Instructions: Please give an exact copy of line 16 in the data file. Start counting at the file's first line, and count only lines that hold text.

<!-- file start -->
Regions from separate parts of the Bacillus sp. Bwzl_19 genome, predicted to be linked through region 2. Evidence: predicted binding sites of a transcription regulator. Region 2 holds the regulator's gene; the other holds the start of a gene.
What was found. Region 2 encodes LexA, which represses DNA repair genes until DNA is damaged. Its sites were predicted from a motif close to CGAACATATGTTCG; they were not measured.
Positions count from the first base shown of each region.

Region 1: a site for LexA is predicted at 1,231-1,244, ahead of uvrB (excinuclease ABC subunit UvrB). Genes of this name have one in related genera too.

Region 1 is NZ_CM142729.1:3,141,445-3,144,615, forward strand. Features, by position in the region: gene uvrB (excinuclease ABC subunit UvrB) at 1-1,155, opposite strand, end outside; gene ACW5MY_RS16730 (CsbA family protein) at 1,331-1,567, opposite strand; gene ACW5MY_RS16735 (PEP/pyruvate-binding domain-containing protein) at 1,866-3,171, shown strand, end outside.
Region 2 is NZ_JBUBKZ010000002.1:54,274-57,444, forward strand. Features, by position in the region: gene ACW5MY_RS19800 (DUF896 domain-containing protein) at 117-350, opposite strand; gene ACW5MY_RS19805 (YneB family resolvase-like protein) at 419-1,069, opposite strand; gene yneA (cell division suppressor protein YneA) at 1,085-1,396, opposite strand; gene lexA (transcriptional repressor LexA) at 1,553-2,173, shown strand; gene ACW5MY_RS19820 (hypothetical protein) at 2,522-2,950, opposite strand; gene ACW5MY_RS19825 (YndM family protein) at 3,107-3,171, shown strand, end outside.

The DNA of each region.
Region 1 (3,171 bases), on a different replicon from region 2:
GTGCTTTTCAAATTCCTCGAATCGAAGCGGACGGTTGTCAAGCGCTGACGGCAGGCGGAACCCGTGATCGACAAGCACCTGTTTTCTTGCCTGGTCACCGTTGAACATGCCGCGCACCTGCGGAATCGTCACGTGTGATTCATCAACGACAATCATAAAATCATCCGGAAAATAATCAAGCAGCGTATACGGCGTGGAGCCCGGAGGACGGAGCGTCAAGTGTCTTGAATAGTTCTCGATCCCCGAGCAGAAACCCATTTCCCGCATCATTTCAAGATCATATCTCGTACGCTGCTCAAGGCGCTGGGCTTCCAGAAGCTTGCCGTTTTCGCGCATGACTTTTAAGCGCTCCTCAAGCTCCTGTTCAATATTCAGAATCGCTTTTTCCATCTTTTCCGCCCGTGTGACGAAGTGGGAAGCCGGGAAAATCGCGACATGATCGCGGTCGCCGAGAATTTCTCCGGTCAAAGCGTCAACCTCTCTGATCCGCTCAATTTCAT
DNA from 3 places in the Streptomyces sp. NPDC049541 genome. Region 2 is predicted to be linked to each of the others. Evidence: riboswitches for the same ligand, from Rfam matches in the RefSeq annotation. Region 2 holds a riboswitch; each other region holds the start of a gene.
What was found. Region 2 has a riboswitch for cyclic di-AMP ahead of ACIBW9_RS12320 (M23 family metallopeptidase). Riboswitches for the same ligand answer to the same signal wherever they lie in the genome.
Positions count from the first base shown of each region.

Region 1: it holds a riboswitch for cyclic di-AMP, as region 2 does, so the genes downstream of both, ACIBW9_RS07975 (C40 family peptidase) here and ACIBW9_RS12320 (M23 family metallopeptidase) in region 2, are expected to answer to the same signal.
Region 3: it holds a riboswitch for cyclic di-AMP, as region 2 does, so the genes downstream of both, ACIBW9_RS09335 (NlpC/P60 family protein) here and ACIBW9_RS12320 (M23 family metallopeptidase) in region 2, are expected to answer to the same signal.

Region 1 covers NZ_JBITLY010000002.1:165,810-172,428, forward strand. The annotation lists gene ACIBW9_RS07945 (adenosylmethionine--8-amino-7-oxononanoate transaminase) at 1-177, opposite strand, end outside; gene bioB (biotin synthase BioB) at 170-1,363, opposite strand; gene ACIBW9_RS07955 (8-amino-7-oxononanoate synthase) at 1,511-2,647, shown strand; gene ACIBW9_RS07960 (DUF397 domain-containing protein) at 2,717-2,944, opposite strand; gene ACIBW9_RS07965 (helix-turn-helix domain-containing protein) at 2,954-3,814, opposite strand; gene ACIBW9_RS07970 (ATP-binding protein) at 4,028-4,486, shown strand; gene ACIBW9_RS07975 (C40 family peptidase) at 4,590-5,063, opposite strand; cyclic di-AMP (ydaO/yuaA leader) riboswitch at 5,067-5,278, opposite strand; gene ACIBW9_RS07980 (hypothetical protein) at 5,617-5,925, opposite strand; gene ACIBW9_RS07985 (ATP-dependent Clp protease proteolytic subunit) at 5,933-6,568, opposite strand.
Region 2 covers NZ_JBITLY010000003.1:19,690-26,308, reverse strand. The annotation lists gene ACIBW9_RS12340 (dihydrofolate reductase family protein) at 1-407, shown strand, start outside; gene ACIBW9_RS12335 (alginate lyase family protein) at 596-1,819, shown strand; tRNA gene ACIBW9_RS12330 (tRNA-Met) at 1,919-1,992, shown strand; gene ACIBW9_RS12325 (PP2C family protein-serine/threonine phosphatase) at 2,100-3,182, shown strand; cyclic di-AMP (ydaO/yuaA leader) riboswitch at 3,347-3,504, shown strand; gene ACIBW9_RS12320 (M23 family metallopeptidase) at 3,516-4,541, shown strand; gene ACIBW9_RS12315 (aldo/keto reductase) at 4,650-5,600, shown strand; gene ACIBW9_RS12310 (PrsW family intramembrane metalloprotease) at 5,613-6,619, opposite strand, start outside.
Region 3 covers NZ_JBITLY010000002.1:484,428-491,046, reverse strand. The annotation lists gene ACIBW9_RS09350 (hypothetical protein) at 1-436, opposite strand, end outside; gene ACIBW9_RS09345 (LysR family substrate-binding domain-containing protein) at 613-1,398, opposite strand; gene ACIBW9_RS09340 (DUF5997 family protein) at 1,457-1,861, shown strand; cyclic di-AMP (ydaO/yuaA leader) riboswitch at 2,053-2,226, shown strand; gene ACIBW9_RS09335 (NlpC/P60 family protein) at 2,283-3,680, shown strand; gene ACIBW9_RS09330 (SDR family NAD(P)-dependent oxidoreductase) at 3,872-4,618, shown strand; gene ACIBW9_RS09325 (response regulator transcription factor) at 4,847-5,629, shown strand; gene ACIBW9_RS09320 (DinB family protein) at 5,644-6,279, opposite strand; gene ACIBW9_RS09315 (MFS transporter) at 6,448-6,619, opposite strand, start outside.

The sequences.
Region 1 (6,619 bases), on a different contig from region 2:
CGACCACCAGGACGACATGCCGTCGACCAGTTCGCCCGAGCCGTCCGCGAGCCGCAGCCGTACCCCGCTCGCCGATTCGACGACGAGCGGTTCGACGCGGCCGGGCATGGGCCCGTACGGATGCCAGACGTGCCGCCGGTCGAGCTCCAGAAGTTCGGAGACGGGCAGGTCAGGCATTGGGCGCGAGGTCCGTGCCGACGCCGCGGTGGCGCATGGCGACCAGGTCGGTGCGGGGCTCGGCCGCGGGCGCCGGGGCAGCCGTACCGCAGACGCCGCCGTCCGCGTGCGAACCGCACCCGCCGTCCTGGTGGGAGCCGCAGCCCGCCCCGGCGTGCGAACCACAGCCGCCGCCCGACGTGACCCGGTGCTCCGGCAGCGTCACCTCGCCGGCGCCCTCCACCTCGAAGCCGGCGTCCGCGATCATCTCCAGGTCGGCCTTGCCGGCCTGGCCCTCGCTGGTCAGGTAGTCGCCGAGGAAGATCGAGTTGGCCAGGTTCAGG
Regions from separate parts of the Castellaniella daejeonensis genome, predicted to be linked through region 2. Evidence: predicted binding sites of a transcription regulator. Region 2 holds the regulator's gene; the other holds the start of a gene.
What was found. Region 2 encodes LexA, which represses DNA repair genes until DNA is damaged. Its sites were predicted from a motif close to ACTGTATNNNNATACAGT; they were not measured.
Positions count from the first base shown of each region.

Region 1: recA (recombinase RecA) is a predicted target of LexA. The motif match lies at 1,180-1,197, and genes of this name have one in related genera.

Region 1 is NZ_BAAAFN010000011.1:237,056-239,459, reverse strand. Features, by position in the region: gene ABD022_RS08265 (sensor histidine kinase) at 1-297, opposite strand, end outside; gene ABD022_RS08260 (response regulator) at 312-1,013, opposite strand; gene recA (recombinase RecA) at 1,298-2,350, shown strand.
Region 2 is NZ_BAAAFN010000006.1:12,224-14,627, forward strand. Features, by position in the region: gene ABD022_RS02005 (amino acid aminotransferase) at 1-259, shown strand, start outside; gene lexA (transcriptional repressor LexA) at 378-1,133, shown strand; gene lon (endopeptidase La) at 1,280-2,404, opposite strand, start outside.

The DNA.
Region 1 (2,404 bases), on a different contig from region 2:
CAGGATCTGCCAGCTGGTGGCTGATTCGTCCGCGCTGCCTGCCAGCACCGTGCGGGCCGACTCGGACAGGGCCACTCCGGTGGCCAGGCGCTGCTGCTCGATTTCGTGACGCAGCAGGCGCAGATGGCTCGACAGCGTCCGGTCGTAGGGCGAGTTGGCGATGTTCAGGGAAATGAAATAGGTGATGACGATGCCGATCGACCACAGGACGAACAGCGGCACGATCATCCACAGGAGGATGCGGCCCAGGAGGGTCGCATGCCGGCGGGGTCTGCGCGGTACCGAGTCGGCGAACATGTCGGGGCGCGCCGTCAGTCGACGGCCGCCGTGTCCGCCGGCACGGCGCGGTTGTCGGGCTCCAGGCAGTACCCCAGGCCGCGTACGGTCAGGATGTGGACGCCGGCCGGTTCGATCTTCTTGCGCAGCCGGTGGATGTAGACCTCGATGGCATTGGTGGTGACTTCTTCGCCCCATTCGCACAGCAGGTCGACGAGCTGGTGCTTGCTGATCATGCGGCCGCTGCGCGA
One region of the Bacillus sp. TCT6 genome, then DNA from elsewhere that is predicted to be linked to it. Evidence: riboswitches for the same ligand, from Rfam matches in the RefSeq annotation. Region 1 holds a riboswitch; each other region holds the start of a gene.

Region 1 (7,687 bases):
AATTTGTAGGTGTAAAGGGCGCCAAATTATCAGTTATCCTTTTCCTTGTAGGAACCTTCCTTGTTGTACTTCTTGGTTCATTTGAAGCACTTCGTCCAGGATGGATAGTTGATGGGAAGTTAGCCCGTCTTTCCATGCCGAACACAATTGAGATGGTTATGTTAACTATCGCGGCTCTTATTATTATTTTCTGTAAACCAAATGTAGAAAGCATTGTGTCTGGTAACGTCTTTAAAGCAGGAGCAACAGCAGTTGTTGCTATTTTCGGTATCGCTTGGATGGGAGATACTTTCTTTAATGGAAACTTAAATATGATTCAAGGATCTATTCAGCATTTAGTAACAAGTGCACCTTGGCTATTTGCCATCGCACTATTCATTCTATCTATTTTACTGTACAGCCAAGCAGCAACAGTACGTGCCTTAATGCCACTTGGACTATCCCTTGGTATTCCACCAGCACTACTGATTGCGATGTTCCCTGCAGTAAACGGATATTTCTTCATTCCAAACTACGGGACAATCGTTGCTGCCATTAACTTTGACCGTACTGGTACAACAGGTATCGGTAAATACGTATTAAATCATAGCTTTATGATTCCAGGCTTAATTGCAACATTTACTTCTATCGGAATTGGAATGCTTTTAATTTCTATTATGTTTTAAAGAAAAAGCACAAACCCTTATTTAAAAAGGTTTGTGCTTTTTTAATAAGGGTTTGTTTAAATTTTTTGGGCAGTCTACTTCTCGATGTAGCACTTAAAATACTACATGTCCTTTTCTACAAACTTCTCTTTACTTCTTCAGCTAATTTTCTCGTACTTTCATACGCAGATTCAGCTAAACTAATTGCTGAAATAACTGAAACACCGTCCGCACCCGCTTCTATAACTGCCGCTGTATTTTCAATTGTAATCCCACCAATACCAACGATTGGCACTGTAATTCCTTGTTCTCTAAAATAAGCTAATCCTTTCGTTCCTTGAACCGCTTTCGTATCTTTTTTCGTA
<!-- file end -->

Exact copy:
Region 2 covers NZ_JBITLY010000003.1:19,690-26,308, reverse strand. The annotation lists gene ACIBW9_RS12340 (dihydrofolate reductase family protein) at 1-407, shown strand, start outside; gene ACIBW9_RS12335 (alginate lyase family protein) at 596-1,819, shown strand; tRNA gene ACIBW9_RS12330 (tRNA-Met) at 1,919-1,992, shown strand; gene ACIBW9_RS12325 (PP2C family protein-serine/threonine phosphatase) at 2,100-3,182, shown strand; cyclic di-AMP (ydaO/yuaA leader) riboswitch at 3,347-3,504, shown strand; gene ACIBW9_RS12320 (M23 family metallopeptidase) at 3,516-4,541, shown strand; gene ACIBW9_RS12315 (aldo/keto reductase) at 4,650-5,600, shown strand; gene ACIBW9_RS12310 (PrsW family intramembrane metalloprotease) at 5,613-6,619, opposite strand, start outside.